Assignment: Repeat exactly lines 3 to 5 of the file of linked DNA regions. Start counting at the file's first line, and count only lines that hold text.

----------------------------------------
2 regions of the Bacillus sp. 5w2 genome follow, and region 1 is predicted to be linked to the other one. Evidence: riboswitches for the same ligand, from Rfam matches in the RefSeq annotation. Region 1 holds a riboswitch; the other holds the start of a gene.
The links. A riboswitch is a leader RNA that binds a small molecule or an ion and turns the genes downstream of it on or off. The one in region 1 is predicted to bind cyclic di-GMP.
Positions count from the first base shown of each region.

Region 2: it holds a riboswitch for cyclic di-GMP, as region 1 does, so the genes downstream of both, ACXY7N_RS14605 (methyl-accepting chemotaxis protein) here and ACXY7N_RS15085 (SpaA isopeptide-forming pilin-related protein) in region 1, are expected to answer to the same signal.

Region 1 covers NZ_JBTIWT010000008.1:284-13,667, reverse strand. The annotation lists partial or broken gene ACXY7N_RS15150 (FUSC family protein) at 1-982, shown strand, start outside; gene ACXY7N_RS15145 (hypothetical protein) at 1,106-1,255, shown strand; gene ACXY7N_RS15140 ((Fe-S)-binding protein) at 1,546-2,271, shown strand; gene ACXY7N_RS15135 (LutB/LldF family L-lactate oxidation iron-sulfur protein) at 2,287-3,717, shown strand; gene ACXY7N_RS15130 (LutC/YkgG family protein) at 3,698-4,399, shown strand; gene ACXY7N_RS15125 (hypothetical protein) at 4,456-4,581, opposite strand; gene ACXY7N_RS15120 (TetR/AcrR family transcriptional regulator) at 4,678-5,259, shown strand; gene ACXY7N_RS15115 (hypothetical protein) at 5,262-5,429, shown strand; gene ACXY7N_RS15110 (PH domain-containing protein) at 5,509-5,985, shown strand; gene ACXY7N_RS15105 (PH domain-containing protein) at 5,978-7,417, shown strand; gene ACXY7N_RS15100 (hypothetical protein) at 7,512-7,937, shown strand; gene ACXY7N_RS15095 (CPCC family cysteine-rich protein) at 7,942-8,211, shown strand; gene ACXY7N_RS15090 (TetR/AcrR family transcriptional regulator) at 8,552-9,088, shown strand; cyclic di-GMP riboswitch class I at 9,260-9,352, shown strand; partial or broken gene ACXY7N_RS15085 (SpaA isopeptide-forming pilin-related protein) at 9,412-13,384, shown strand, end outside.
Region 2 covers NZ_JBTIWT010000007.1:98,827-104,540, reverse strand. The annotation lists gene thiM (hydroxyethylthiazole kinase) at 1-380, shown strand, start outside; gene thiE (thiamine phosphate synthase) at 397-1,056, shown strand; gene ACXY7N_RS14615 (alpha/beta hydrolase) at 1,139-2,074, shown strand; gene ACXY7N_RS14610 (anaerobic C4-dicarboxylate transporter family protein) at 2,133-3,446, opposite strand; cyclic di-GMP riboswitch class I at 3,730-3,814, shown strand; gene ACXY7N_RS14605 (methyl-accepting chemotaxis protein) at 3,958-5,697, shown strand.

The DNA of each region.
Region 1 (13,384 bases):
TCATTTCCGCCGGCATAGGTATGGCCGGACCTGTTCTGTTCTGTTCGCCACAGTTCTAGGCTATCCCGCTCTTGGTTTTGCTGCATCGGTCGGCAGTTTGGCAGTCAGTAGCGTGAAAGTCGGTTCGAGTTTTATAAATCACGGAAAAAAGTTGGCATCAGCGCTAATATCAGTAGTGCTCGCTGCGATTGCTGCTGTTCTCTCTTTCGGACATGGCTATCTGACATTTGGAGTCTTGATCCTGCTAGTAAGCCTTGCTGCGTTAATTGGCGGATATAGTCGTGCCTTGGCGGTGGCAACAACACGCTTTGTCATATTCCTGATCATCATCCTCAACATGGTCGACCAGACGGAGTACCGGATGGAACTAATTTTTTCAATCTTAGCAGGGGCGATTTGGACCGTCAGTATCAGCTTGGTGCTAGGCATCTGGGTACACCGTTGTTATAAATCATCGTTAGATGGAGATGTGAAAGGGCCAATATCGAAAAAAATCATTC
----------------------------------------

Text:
Positions count from the first base shown of each region.

Region 2: it holds a riboswitch for cyclic di-GMP, as region 1 does, so the genes downstream of both, ACXY7N_RS14605 (methyl-accepting chemotaxis protein) here and ACXY7N_RS15085 (SpaA isopeptide-forming pilin-related protein) in region 1, are expected to answer to the same signal.

Region 1 covers NZ_JBTIWT010000008.1:284-13,667, reverse strand. The annotation lists partial or broken gene ACXY7N_RS15150 (FUSC family protein) at 1-982, shown strand, start outside; gene ACXY7N_RS15145 (hypothetical protein) at 1,106-1,255, shown strand; gene ACXY7N_RS15140 ((Fe-S)-binding protein) at 1,546-2,271, shown strand; gene ACXY7N_RS15135 (LutB/LldF family L-lactate oxidation iron-sulfur protein) at 2,287-3,717, shown strand; gene ACXY7N_RS15130 (LutC/YkgG family protein) at 3,698-4,399, shown strand; gene ACXY7N_RS15125 (hypothetical protein) at 4,456-4,581, opposite strand; gene ACXY7N_RS15120 (TetR/AcrR family transcriptional regulator) at 4,678-5,259, shown strand; gene ACXY7N_RS15115 (hypothetical protein) at 5,262-5,429, shown strand; gene ACXY7N_RS15110 (PH domain-containing protein) at 5,509-5,985, shown strand; gene ACXY7N_RS15105 (PH domain-containing protein) at 5,978-7,417, shown strand; gene ACXY7N_RS15100 (hypothetical protein) at 7,512-7,937, shown strand; gene ACXY7N_RS15095 (CPCC family cysteine-rich protein) at 7,942-8,211, shown strand; gene ACXY7N_RS15090 (TetR/AcrR family transcriptional regulator) at 8,552-9,088, shown strand; cyclic di-GMP riboswitch class I at 9,260-9,352, shown strand; partial or broken gene ACXY7N_RS15085 (SpaA isopeptide-forming pilin-related protein) at 9,412-13,384, shown strand, end outside.